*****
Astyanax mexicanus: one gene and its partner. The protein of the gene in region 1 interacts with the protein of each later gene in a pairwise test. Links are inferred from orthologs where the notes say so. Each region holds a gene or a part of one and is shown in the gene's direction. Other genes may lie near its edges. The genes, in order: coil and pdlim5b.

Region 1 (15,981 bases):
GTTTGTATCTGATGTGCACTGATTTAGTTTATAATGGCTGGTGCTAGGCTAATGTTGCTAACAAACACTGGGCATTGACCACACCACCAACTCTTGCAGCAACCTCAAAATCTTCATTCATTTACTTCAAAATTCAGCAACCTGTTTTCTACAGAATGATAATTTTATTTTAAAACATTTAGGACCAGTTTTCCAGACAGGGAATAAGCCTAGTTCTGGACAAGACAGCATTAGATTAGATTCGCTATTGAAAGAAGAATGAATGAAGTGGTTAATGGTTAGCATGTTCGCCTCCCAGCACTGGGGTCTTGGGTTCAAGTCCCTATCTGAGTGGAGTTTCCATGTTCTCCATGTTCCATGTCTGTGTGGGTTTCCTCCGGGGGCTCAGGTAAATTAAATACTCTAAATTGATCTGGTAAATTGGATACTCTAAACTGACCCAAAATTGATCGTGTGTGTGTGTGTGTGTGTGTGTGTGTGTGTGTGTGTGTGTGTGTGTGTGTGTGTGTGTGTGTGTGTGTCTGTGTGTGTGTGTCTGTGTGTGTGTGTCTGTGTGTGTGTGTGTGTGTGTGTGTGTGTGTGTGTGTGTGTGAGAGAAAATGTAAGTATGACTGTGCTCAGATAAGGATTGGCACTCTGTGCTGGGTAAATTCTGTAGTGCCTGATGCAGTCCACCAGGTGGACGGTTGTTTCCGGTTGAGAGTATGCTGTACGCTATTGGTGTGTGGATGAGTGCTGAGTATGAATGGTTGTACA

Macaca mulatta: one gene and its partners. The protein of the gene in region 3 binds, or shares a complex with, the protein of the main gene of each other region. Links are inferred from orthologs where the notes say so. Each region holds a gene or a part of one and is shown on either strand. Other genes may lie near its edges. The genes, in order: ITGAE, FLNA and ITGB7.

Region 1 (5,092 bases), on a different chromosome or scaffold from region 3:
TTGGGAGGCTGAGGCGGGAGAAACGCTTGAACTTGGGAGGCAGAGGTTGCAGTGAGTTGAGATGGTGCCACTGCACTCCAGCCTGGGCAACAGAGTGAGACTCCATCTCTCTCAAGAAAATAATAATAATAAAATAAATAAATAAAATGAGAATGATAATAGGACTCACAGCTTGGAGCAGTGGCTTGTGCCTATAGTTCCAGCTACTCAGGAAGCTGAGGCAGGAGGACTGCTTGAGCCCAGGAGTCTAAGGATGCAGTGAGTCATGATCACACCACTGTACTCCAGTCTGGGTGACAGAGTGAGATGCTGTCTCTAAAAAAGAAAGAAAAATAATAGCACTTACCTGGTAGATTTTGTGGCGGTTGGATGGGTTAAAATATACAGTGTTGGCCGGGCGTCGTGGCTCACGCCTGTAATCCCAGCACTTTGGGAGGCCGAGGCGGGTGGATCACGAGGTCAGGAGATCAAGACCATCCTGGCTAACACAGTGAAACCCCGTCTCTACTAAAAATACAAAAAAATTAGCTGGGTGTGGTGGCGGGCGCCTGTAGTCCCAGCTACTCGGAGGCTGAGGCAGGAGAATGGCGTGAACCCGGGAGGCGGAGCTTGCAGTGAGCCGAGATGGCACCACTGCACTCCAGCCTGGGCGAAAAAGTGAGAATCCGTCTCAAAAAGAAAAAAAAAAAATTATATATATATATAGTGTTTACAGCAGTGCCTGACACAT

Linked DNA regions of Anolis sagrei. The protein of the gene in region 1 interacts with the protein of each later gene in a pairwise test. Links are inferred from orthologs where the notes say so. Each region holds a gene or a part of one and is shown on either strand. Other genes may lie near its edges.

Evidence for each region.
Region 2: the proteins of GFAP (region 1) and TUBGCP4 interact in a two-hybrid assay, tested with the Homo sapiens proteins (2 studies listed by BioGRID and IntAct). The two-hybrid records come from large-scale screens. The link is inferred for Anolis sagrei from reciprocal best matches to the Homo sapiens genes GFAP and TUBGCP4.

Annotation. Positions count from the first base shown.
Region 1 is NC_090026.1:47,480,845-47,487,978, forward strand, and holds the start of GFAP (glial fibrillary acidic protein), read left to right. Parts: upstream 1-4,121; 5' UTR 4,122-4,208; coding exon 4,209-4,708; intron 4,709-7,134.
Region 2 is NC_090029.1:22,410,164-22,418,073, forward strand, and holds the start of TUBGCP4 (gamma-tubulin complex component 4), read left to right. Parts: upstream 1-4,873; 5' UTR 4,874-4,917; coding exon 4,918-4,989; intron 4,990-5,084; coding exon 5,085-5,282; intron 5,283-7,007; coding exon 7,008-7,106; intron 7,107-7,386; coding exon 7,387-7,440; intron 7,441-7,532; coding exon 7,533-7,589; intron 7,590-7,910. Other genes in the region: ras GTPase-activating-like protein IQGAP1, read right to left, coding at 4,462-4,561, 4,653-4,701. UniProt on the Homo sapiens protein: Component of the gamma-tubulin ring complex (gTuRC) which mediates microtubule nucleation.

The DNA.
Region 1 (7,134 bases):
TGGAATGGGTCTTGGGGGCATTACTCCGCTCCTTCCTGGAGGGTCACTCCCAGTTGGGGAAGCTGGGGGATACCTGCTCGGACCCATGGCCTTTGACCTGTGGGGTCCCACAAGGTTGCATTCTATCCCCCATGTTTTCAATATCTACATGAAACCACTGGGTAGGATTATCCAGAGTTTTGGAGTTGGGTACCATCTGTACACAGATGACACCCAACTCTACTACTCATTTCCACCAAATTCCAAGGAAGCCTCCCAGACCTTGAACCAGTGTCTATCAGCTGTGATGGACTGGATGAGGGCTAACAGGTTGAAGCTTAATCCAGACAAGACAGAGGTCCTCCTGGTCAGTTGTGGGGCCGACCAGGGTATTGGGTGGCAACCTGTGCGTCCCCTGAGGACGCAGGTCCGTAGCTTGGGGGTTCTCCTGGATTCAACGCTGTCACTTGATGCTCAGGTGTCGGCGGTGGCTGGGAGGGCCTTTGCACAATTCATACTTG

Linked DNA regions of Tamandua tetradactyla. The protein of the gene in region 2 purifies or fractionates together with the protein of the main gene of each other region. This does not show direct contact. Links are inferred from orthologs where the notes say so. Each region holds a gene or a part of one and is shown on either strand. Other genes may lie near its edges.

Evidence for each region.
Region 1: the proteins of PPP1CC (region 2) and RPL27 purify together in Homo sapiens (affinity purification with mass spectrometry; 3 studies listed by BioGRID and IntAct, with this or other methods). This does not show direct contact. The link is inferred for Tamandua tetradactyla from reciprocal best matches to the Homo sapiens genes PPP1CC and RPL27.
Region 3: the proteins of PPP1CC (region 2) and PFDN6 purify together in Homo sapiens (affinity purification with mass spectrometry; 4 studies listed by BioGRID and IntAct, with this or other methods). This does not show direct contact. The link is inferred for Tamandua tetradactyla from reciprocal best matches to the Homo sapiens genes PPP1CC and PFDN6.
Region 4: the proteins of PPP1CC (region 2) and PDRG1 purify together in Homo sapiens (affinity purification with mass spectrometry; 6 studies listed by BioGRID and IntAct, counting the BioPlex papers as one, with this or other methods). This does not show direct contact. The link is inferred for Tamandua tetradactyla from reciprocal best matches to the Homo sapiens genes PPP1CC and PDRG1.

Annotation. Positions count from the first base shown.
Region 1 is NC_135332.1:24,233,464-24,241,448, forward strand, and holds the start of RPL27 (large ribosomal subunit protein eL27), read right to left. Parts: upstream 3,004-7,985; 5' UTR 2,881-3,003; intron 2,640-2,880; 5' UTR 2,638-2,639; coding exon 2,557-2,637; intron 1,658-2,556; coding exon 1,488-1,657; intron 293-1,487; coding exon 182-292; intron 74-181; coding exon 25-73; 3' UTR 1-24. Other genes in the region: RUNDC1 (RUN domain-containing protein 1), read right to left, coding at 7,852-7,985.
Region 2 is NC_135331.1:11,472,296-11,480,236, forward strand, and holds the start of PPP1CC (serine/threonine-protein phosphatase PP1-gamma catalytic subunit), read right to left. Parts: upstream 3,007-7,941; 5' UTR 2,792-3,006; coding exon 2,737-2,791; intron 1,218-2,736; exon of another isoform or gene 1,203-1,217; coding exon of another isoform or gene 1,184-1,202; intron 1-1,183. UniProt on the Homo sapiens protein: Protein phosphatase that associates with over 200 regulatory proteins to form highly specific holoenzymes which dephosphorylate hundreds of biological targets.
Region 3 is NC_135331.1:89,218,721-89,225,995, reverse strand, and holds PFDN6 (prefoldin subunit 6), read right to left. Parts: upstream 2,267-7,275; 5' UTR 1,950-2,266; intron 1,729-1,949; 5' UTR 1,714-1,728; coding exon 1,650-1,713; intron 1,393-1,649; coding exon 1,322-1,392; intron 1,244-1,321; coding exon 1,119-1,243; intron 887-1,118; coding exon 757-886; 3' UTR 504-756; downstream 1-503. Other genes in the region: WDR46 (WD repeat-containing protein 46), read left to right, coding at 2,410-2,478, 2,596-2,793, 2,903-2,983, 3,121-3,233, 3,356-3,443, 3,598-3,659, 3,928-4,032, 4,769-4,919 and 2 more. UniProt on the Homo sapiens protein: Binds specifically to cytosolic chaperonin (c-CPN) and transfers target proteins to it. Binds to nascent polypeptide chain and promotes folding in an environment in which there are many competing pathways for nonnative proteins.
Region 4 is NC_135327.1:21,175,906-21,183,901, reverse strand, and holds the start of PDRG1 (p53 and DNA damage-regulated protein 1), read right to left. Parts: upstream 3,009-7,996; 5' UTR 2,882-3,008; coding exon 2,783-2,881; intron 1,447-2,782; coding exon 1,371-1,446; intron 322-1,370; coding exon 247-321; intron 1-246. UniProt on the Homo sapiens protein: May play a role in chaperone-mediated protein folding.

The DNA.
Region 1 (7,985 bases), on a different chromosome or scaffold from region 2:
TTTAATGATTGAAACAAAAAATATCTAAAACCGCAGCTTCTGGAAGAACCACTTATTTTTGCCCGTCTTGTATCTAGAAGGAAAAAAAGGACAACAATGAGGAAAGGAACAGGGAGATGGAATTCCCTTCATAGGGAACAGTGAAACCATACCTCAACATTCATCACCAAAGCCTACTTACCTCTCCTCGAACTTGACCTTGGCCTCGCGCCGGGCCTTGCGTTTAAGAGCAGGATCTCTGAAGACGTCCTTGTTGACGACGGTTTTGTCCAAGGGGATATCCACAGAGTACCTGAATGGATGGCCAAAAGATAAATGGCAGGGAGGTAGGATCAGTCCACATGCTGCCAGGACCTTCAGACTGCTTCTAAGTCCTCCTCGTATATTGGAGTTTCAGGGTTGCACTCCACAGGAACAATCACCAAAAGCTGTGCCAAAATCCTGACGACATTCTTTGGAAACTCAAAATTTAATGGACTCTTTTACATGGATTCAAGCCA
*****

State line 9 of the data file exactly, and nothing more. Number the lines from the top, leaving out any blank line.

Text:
Region 2: the proteins of GFAP (region 1) and TUBGCP4 interact in a two-hybrid assay, tested with the Homo sapiens proteins (2 studies listed by BioGRID and IntAct). The two-hybrid records come from large-scale screens. The link is inferred for Anolis sagrei from reciprocal best matches to the Homo sapiens genes GFAP and TUBGCP4.